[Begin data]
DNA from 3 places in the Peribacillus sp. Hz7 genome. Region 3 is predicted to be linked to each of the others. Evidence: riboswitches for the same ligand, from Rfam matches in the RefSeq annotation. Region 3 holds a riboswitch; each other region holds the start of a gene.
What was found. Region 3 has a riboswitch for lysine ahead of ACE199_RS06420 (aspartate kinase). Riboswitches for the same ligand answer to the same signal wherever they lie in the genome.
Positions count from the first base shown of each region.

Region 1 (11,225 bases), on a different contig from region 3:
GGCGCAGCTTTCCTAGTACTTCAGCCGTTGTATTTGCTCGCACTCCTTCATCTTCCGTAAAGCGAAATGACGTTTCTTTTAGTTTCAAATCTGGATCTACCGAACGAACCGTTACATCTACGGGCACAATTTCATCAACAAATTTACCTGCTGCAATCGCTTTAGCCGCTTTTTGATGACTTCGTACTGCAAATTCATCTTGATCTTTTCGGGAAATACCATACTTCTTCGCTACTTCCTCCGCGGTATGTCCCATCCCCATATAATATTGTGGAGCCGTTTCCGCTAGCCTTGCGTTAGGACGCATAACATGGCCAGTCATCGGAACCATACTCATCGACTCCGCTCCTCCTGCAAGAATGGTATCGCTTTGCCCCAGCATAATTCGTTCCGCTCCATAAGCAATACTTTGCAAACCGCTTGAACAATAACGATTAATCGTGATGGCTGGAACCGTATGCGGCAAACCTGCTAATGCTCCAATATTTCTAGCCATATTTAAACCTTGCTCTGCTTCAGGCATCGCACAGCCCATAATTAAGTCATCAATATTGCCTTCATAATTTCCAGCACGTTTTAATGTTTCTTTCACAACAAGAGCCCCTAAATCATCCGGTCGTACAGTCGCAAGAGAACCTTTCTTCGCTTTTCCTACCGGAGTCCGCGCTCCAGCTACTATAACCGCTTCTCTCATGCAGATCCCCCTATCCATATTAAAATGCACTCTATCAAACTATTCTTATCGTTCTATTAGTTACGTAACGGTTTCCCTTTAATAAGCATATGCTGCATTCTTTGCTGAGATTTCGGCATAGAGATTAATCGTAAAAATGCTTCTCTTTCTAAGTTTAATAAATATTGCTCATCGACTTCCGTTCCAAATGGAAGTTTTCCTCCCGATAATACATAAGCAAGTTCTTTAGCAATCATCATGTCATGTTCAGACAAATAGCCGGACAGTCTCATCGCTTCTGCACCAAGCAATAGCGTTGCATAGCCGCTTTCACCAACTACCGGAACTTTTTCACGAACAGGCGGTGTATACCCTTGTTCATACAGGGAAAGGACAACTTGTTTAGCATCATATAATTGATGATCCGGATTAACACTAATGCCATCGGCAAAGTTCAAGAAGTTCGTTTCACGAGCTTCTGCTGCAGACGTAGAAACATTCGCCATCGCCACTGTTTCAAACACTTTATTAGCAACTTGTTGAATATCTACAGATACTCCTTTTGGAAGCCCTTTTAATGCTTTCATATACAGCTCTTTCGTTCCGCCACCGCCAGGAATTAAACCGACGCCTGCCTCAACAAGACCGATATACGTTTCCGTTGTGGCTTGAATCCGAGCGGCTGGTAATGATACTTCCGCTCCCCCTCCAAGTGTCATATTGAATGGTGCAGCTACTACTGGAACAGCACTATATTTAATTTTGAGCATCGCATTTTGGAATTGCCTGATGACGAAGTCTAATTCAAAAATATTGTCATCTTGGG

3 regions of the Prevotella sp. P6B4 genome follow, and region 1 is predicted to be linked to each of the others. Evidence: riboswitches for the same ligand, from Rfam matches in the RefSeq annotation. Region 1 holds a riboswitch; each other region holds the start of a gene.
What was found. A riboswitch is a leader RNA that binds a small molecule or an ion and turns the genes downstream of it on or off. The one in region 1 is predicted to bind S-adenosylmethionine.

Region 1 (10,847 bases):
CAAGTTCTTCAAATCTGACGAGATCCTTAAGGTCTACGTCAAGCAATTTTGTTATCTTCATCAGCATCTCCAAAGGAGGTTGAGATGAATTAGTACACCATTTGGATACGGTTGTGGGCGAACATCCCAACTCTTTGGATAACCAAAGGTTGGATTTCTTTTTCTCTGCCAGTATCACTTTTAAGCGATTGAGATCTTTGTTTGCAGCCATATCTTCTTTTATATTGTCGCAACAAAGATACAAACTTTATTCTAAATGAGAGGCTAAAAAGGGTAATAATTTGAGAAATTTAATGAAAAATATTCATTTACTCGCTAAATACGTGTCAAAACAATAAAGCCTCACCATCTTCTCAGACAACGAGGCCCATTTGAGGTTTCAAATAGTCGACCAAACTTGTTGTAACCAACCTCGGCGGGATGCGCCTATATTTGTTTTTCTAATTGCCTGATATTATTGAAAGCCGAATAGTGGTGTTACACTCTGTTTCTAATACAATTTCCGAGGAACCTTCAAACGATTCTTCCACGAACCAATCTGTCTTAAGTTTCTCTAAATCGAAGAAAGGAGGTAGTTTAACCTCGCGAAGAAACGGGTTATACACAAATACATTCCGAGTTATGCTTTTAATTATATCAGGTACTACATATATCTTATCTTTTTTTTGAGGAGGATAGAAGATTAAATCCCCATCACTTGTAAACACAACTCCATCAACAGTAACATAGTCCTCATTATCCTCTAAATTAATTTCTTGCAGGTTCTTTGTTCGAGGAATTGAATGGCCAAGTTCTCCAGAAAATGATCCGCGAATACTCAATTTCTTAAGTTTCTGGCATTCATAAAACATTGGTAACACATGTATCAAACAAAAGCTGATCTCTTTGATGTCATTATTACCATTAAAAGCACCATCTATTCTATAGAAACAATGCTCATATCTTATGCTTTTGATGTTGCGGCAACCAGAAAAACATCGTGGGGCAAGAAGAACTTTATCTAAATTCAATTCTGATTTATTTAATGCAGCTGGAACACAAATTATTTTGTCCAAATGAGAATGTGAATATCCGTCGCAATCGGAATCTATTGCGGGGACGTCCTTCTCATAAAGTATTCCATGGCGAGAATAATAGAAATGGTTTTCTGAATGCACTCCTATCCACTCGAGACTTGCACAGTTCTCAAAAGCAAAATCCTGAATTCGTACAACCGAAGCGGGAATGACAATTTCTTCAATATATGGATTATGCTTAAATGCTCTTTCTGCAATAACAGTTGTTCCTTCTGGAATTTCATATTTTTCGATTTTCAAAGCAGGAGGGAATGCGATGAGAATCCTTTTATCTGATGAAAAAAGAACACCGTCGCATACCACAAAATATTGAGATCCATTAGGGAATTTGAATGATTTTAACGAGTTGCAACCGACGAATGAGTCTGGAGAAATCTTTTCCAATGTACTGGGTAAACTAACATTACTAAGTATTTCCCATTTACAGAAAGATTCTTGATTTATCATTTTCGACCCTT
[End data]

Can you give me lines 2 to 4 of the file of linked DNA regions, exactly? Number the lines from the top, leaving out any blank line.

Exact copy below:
What was found. Region 3 has a riboswitch for lysine ahead of ACE199_RS06420 (aspartate kinase). Riboswitches for the same ligand answer to the same signal wherever they lie in the genome.
Positions count from the first base shown of each region.

Region 1 (11,225 bases), on a different contig from region 3: